Thursday, June 16, 2016

Review: Dark Destiny by Thomas Grave

Dark Destiny
by Thomas Grave

27224991Great friends. A perfect girlfriend. Life is good for 17-year-old Sebastian until tragedy shatters his blissful existence, awakening a dark power inside him. Visions of a ghostly and broken world lead to a mysterious woman who tells him that he's the reincarnation of Death. With the title comes great power. Will he use it for good? Or, will he drown in the darkness of his own selfish purposes?

Sebastian Scott is just an average video-game loving seventeen year old living in a single-parent home with his police lieutenant mom. He has the perfect girlfriend, Sara, a great set of friends, and life is looking up his senior year. But when Sara hands him an ancient book she found in his attic, his life turns upside down.
That same night Sara is killed in a tornado that destroys her home, and not a natural one. One that destroys only her home, and leaves the neighboring homes untouched. Devastated, Sebastian descends into a fog of depression, one that somehow draws him back to the book she gave him.
Upon opening the ancient tome, Sebastian learns that he is a reincarnation of the Angel of Death, and has great power. Possibly even enough power to bring his dead girlfriend back.

Dark Destiny began with more flashbacks, plot twists and jump scares than a season of Lost, and the author kept me guessing about the true nature of the story up until the very end. The book was packed with anime-style overpowered battles between Sebastian and the Archangels, not to mention the Seals, shades, poltergeists, zombies, and the ghosts inhabiting Purgatory. The action in the book was gripping and I could see it making a decent anime.

That having been said, the flashbacks got me quite confused early on, and I found it a bit difficult to keep reading until I hit about chapter 3. After that point the action was constant, and I was pretty well hooked to the exciting showdown at the end. I'd recommend reading this, with that in mind.

R - Wow, there was a lot. Ripping souls out of chests and eating them, destroying buildings and wiping out neighborhoods, a gang beating someone to death, a demon breaking into a peaceful home and killing everyone in it. Lots of anime-level violence between the angels and Death, and other lesser beings.

PG-13 - I don't recall seeing the F-bomb, but there was a scattering of other curse words, even by some of the angels.

Adult Content:
PG - several scenes involved kissing, and one of the bad characters is a girl who dresses very provocatively. There's some teen angst, and a girl is threatened in a bad neighborhood by some thugs who aren't interested in her money.

Christian content: (Catholic?)
Well, where do I begin here? From a Catholic standpoint, there's not as much to object to, so I'll hit this from that perspective. There are the basic archangels Michael, Gabriel, Raphael, but they dress in black and have badditudes. They obviously don't like humans and for the most part don't want to deal with them. At least at the beginning, this casts them in a negative light. Raphael is softer to the fallen humans than the others. But they sometimes drop a cuss word, which just struck me as out of character. Then, there's Purgatory, a shifted copy of our world but Zombified, and broken into rubble. Judging by the fights over there, I'm not surprised... For the most part the view of Purgatory lines up with what I know of it, a chance to process and get to heaven, or wait to end up in Hell.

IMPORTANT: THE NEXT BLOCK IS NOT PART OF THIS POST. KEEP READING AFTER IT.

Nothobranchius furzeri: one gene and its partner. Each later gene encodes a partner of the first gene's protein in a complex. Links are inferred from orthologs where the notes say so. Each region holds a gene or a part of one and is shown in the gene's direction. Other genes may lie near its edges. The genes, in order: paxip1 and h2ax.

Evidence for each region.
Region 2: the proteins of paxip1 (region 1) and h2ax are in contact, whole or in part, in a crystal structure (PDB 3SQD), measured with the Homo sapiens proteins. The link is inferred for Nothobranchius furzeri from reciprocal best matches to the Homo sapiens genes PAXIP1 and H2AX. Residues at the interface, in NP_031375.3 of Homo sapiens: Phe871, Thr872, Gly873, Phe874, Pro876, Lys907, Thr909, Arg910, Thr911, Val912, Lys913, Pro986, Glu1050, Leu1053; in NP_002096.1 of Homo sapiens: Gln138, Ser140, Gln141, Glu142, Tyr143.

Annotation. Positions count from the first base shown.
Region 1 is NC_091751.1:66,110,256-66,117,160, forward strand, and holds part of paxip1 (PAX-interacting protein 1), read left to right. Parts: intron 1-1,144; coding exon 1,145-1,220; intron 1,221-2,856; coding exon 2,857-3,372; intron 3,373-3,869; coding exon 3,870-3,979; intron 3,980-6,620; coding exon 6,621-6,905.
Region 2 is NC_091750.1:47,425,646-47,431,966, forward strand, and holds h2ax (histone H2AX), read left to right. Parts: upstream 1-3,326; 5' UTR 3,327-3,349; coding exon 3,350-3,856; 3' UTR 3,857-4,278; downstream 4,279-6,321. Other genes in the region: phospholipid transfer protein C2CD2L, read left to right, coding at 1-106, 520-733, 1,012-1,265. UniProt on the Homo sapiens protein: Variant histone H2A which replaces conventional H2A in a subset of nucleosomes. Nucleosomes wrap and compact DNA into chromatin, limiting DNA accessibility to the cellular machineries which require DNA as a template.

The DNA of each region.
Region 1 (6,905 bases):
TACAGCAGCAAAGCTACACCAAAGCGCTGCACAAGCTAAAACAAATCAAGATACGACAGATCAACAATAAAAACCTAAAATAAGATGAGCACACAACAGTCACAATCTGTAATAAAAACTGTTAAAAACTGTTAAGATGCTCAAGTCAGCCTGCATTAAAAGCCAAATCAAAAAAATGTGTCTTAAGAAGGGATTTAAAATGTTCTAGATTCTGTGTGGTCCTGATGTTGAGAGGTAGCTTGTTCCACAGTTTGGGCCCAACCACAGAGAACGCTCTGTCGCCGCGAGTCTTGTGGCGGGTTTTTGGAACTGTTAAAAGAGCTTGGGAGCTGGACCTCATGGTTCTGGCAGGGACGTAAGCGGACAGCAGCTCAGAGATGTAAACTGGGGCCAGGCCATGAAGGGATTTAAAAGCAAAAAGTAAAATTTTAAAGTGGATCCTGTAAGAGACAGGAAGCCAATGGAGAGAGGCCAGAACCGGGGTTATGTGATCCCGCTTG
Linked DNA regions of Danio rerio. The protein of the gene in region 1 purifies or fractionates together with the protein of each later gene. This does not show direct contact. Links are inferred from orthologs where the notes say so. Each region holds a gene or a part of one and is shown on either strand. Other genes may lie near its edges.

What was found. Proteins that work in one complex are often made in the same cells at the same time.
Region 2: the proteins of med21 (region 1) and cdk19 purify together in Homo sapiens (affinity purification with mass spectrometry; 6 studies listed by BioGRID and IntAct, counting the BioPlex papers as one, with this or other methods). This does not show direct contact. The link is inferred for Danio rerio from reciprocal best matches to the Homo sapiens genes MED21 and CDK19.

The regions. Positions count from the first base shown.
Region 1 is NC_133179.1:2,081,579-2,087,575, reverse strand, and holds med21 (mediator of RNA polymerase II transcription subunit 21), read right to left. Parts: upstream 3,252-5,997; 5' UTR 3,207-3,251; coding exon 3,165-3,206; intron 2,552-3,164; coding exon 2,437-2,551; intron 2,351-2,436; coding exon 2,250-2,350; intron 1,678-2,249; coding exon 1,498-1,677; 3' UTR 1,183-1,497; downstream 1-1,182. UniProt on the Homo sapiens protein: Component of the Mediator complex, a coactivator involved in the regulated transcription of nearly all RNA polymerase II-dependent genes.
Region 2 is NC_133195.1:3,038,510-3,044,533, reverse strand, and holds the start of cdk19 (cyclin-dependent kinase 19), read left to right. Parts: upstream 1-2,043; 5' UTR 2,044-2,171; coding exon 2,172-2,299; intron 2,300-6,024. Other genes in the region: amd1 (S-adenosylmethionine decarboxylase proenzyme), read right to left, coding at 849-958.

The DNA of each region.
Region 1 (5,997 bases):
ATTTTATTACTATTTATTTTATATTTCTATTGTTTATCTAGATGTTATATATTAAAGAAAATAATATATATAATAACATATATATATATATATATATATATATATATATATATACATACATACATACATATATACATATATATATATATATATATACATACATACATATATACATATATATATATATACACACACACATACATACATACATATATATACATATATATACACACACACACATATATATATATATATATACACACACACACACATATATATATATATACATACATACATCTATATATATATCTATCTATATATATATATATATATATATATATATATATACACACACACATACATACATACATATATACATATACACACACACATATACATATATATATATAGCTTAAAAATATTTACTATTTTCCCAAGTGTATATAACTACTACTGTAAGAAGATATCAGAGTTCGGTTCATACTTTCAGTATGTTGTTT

The seven Seals from Revelation are depicted here as characters, rather than as wax seals, and they are more powerful than the archangels, it seems, though not more powerful than Michael. God does not intervene at all in the story, other than through the characters and events.

My biggest yellow flag I would drop here is the concept of Souls being destroyed or absorbed by those in Purgatory that want to advance in rank. That's obviously counter to Scripture, as each person gets to stand in judgement for an eternity somewhere, Heaven or Hell.
So I'll close this by saying it's a good read, but be aware of these deviations, it's not meant to be a devotional, just an entertaining read.

Final analysis:
I gotta admit, the idea of a Teen who discovers he's Death was intriguing, and kept me reading, though I had to plow through multiple flashbacks in order to get to the meat of the story. The content of the flashbacks was important but could have been (and was) touched on later in the story.
Sebastian was a Good guy turned Bad turned Good, and as he re-learned who he was and his powers, he had to make some tough decisions and learn from some rough mistakes. His character and those of the archangels were real and well-defined. Most of the supporting cast were... not so much. The principle antagonist also had dimension, but for the most part just seemed all bad.
The book was entertaining and reasonably well-written, with plenty of action and a few meaningful emotional scenes in the mix, with a touch of teen romance to spice things up a bit. Four Stars.

About the Author:
Thomas Grave stepped straight off his yacht in a crisp, pink Ralph Lauren polo, pressed khakis (no pleats), and a pair of Sperry Topsiders that gleamed in the bright sun. He'd paid $12 for that shine. Surveying the treeline, he slid the Ray Bans down his nose, leaving them just at the bridge. He said, "I'm going to write a book about Death today." After sliding the Ray Bans back up, he nodded once. He turned around, walked back up the ramp onto his luxury yacht, down the steps into his leather and mahogany study, and got to work.

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